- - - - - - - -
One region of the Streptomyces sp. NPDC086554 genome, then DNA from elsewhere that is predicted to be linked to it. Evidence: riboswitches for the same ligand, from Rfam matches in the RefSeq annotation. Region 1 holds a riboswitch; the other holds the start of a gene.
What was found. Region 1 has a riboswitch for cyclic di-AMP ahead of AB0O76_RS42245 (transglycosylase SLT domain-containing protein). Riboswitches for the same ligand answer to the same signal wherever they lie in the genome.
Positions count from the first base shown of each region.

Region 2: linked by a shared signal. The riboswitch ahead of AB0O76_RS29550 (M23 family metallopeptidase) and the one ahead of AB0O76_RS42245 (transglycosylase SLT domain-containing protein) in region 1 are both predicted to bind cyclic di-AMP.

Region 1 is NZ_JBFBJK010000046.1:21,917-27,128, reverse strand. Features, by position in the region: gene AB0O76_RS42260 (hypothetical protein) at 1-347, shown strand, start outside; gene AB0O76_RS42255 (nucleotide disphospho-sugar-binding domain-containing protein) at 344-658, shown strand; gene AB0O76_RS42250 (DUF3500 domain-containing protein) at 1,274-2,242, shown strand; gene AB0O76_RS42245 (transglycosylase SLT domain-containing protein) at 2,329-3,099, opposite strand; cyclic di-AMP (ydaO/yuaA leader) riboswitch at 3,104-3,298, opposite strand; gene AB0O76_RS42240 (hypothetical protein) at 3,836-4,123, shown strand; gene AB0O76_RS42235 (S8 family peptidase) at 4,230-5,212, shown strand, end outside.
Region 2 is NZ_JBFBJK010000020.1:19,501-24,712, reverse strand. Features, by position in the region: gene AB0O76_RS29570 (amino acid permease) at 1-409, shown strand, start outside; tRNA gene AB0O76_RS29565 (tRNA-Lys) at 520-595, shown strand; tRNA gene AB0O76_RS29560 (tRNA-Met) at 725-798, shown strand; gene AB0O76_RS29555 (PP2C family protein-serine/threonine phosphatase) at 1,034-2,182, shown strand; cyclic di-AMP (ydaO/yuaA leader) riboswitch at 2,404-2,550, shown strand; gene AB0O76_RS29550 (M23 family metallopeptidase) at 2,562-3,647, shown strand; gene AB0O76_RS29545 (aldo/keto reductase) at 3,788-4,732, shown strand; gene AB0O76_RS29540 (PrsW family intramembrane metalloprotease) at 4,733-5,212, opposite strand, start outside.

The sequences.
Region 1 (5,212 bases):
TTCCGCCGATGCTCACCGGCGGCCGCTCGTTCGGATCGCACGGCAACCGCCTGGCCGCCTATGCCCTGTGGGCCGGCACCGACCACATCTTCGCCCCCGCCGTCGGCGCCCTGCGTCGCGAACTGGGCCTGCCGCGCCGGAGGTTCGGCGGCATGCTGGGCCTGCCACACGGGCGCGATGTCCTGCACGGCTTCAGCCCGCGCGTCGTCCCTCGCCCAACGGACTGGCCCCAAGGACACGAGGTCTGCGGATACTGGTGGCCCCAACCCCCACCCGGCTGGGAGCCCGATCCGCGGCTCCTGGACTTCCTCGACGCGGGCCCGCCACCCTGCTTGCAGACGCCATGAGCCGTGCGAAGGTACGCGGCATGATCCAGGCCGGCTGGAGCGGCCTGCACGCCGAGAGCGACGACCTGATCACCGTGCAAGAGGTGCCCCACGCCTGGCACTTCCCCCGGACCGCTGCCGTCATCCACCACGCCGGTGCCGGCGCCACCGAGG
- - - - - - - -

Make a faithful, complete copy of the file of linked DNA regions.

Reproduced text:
One region of the Streptomyces sp. NPDC086554 genome, then DNA from elsewhere that is predicted to be linked to it. Evidence: riboswitches for the same ligand, from Rfam matches in the RefSeq annotation. Region 1 holds a riboswitch; the other holds the start of a gene.
What was found. Region 1 has a riboswitch for cyclic di-AMP ahead of AB0O76_RS42245 (transglycosylase SLT domain-containing protein). Riboswitches for the same ligand answer to the same signal wherever they lie in the genome.
Positions count from the first base shown of each region.

Region 2: linked by a shared signal. The riboswitch ahead of AB0O76_RS29550 (M23 family metallopeptidase) and the one ahead of AB0O76_RS42245 (transglycosylase SLT domain-containing protein) in region 1 are both predicted to bind cyclic di-AMP.

Region 1 is NZ_JBFBJK010000046.1:21,917-27,128, reverse strand. Features, by position in the region: gene AB0O76_RS42260 (hypothetical protein) at 1-347, shown strand, start outside; gene AB0O76_RS42255 (nucleotide disphospho-sugar-binding domain-containing protein) at 344-658, shown strand; gene AB0O76_RS42250 (DUF3500 domain-containing protein) at 1,274-2,242, shown strand; gene AB0O76_RS42245 (transglycosylase SLT domain-containing protein) at 2,329-3,099, opposite strand; cyclic di-AMP (ydaO/yuaA leader) riboswitch at 3,104-3,298, opposite strand; gene AB0O76_RS42240 (hypothetical protein) at 3,836-4,123, shown strand; gene AB0O76_RS42235 (S8 family peptidase) at 4,230-5,212, shown strand, end outside.
Region 2 is NZ_JBFBJK010000020.1:19,501-24,712, reverse strand. Features, by position in the region: gene AB0O76_RS29570 (amino acid permease) at 1-409, shown strand, start outside; tRNA gene AB0O76_RS29565 (tRNA-Lys) at 520-595, shown strand; tRNA gene AB0O76_RS29560 (tRNA-Met) at 725-798, shown strand; gene AB0O76_RS29555 (PP2C family protein-serine/threonine phosphatase) at 1,034-2,182, shown strand; cyclic di-AMP (ydaO/yuaA leader) riboswitch at 2,404-2,550, shown strand; gene AB0O76_RS29550 (M23 family metallopeptidase) at 2,562-3,647, shown strand; gene AB0O76_RS29545 (aldo/keto reductase) at 3,788-4,732, shown strand; gene AB0O76_RS29540 (PrsW family intramembrane metalloprotease) at 4,733-5,212, opposite strand, start outside.

The sequences.
Region 1 (5,212 bases):
TTCCGCCGATGCTCACCGGCGGCCGCTCGTTCGGATCGCACGGCAACCGCCTGGCCGCCTATGCCCTGTGGGCCGGCACCGACCACATCTTCGCCCCCGCCGTCGGCGCCCTGCGTCGCGAACTGGGCCTGCCGCGCCGGAGGTTCGGCGGCATGCTGGGCCTGCCACACGGGCGCGATGTCCTGCACGGCTTCAGCCCGCGCGTCGTCCCTCGCCCAACGGACTGGCCCCAAGGACACGAGGTCTGCGGATACTGGTGGCCCCAACCCCCACCCGGCTGGGAGCCCGATCCGCGGCTCCTGGACTTCCTCGACGCGGGCCCGCCACCCTGCTTGCAGACGCCATGAGCCGTGCGAAGGTACGCGGCATGATCCAGGCCGGCTGGAGCGGCCTGCACGCCGAGAGCGACGACCTGATCACCGTGCAAGAGGTGCCCCACGCCTGGCACTTCCCCCGGACCGCTGCCGTCATCCACCACGCCGGTGCCGGCGCCACCGAGG